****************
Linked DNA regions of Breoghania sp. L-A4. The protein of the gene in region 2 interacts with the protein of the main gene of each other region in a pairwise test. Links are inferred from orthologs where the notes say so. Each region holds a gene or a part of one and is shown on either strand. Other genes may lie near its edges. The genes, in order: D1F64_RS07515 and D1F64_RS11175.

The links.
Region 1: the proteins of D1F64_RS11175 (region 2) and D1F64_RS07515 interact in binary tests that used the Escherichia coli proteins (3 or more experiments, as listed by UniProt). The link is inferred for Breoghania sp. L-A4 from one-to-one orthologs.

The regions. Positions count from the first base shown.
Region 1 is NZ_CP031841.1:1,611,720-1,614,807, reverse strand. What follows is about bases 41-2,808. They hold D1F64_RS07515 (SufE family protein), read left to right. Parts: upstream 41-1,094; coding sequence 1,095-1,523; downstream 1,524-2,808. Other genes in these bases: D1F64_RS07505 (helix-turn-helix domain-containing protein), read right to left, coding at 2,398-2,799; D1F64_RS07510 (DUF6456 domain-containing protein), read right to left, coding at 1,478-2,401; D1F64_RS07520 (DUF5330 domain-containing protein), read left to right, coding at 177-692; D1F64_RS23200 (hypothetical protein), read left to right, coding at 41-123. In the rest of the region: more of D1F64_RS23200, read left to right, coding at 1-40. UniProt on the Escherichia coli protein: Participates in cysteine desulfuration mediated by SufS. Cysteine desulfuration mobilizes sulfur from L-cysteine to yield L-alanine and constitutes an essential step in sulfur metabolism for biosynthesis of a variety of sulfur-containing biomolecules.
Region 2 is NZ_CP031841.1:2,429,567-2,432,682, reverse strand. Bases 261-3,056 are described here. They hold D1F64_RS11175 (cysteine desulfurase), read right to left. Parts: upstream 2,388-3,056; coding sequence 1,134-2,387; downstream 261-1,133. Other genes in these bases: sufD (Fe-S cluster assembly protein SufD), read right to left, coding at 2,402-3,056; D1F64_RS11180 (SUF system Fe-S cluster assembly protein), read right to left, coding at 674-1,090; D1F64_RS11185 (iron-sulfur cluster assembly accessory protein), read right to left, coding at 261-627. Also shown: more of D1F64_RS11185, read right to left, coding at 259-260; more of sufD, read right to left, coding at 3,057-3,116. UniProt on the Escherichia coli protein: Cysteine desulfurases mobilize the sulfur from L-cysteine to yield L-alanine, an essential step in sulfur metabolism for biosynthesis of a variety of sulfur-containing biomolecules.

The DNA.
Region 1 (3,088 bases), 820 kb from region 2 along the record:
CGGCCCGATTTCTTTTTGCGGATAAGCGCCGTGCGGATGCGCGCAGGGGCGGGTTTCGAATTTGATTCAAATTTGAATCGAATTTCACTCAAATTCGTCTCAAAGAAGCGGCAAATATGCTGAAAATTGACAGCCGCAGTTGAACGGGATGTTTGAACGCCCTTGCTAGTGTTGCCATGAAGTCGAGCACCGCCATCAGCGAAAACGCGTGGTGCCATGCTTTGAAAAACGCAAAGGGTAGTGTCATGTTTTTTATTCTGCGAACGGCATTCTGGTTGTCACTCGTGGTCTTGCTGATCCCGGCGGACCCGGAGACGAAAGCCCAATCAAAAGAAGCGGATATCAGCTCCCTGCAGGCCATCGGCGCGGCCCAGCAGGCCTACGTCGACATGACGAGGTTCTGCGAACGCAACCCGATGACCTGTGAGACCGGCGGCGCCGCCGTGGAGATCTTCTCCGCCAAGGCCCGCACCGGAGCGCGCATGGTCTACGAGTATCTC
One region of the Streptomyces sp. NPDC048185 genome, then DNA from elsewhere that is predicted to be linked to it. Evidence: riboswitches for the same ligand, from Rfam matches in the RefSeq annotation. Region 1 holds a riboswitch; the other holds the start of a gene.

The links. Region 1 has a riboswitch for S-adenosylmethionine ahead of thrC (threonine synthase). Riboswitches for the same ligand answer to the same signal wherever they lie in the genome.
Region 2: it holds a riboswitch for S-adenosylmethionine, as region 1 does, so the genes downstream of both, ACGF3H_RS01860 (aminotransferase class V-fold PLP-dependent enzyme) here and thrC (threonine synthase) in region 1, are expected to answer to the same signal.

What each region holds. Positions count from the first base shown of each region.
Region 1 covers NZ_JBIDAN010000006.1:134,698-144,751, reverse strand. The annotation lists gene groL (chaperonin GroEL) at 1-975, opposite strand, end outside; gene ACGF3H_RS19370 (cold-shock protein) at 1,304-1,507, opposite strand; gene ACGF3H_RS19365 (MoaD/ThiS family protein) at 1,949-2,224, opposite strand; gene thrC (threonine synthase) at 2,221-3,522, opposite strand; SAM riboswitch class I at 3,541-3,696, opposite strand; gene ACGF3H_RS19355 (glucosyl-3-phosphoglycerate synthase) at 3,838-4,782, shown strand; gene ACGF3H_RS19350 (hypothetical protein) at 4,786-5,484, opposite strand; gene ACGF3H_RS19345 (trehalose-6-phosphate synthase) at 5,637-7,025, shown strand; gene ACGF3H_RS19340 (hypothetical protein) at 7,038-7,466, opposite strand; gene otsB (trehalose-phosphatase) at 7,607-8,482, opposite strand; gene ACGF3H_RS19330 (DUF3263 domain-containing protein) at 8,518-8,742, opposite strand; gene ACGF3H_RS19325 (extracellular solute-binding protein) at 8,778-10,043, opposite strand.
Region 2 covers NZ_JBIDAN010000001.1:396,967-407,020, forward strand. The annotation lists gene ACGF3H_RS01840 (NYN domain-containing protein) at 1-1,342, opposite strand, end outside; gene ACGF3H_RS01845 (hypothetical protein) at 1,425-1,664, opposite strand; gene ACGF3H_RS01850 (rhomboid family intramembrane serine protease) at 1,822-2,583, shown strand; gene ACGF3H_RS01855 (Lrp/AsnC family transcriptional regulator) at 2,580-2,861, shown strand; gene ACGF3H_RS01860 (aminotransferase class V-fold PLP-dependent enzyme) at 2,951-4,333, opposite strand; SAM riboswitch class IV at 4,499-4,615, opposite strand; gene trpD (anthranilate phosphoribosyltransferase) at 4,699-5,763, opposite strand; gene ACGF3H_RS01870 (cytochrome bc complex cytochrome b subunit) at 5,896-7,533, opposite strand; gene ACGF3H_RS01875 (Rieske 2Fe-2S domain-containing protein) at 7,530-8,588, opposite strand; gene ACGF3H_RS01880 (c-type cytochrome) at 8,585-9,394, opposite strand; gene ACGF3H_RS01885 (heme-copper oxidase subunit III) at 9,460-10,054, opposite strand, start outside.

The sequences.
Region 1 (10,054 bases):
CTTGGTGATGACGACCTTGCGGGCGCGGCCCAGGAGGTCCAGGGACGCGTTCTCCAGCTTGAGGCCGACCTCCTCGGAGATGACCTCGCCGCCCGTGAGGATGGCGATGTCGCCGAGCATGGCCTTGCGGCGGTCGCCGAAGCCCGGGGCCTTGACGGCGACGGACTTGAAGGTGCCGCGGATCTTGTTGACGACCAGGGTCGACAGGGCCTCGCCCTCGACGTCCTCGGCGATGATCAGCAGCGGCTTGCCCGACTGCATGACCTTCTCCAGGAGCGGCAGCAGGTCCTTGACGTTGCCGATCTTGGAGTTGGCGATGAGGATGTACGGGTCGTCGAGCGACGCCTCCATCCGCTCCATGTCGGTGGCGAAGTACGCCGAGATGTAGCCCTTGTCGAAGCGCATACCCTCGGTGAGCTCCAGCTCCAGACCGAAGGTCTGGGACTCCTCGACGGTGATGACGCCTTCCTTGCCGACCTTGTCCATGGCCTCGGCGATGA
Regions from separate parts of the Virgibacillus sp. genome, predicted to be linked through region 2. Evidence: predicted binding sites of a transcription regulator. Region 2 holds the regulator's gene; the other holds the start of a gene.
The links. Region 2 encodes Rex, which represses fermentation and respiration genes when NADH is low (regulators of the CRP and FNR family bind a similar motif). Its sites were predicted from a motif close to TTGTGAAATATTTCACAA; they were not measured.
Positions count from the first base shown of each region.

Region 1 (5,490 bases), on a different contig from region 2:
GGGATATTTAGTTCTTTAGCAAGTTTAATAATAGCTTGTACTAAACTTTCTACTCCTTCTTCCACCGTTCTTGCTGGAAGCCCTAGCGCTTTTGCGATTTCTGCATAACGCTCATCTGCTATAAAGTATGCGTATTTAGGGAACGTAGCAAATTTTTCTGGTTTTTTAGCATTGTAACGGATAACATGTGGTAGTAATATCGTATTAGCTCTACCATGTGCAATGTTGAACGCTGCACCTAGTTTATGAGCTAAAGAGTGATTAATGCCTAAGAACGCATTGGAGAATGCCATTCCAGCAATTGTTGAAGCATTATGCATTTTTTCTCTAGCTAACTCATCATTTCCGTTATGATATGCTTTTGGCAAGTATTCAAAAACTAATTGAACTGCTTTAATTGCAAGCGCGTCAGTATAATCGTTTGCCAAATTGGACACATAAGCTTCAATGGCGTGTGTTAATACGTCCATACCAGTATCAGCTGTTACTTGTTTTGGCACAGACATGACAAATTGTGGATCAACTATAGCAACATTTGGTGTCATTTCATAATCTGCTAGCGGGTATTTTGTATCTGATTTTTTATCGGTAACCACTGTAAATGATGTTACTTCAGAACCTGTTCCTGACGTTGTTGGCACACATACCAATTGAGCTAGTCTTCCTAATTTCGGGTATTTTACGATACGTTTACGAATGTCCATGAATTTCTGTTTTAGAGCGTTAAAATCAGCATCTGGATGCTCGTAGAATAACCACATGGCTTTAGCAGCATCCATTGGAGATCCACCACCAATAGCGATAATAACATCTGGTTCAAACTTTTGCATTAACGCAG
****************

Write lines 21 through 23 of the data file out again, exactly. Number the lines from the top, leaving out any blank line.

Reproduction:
Positions count from the first base shown of each region.

Region 1 (5,490 bases), on a different contig from region 2:
GGGATATTTAGTTCTTTAGCAAGTTTAATAATAGCTTGTACTAAACTTTCTACTCCTTCTTCCACCGTTCTTGCTGGAAGCCCTAGCGCTTTTGCGATTTCTGCATAACGCTCATCTGCTATAAAGTATGCGTATTTAGGGAACGTAGCAAATTTTTCTGGTTTTTTAGCATTGTAACGGATAACATGTGGTAGTAATATCGTATTAGCTCTACCATGTGCAATGTTGAACGCTGCACCTAGTTTATGAGCTAAAGAGTGATTAATGCCTAAGAACGCATTGGAGAATGCCATTCCAGCAATTGTTGAAGCATTATGCATTTTTTCTCTAGCTAACTCATCATTTCCGTTATGATATGCTTTTGGCAAGTATTCAAAAACTAATTGAACTGCTTTAATTGCAAGCGCGTCAGTATAATCGTTTGCCAAATTGGACACATAAGCTTCAATGGCGTGTGTTAATACGTCCATACCAGTATCAGCTGTTACTTGTTTTGGCACAGACATGACAAATTGTGGATCAACTATAGCAACATTTGGTGTCATTTCATAATCTGCTAGCGGGTATTTTGTATCTGATTTTTTATCGGTAACCACTGTAAATGATGTTACTTCAGAACCTGTTCCTGACGTTGTTGGCACACATACCAATTGAGCTAGTCTTCCTAATTTCGGGTATTTTACGATACGTTTACGAATGTCCATGAATTTCTGTTTTAGAGCGTTAAAATCAGCATCTGGATGCTCGTAGAATAACCACATGGCTTTAGCAGCATCCATTGGAGATCCACCACCAATAGCGATAATAACATCTGGTTCAAACTTTTGCATTAACGCAG